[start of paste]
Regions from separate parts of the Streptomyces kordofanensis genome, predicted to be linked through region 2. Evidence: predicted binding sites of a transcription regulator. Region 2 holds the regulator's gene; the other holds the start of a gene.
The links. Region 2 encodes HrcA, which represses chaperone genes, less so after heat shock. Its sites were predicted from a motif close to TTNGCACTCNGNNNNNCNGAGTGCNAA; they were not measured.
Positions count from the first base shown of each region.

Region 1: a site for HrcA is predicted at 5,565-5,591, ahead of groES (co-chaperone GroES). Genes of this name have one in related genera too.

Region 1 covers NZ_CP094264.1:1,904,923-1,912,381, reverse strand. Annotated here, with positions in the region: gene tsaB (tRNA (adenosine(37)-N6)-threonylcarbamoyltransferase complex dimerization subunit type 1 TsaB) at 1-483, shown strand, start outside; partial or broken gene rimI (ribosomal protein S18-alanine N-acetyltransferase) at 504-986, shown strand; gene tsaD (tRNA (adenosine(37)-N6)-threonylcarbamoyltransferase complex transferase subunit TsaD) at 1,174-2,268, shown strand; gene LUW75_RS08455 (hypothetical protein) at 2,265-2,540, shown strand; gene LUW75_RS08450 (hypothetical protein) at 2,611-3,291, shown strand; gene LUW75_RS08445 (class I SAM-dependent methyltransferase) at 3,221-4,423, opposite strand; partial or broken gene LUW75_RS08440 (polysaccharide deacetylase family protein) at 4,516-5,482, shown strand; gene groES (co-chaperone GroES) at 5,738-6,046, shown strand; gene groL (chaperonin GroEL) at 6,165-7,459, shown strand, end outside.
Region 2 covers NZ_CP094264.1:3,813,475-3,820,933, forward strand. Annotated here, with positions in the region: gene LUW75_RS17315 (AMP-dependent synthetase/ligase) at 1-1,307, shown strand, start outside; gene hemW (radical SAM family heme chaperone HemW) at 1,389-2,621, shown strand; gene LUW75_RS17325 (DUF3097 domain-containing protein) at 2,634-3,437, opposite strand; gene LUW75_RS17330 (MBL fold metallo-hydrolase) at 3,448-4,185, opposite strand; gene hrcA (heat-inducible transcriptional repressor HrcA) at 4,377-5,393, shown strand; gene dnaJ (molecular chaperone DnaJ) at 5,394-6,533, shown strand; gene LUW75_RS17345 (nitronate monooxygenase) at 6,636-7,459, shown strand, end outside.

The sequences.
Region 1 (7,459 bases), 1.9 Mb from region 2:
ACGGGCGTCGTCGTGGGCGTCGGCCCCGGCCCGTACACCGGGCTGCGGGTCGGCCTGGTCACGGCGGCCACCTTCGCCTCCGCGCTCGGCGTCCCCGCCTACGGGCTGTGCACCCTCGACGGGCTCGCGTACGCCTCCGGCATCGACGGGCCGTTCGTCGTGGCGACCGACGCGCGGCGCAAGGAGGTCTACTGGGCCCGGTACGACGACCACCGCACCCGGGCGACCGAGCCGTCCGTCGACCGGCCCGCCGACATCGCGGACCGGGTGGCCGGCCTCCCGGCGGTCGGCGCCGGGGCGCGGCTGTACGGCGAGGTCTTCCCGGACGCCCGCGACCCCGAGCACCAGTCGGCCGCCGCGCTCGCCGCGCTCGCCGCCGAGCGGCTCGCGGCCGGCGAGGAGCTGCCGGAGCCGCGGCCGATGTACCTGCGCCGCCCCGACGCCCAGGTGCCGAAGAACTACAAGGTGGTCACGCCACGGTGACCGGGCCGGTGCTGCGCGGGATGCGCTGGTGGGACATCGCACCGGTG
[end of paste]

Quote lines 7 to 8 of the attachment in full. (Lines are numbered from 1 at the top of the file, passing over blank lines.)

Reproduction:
The sequences.
Region 1 (7,459 bases), 1.9 Mb from region 2: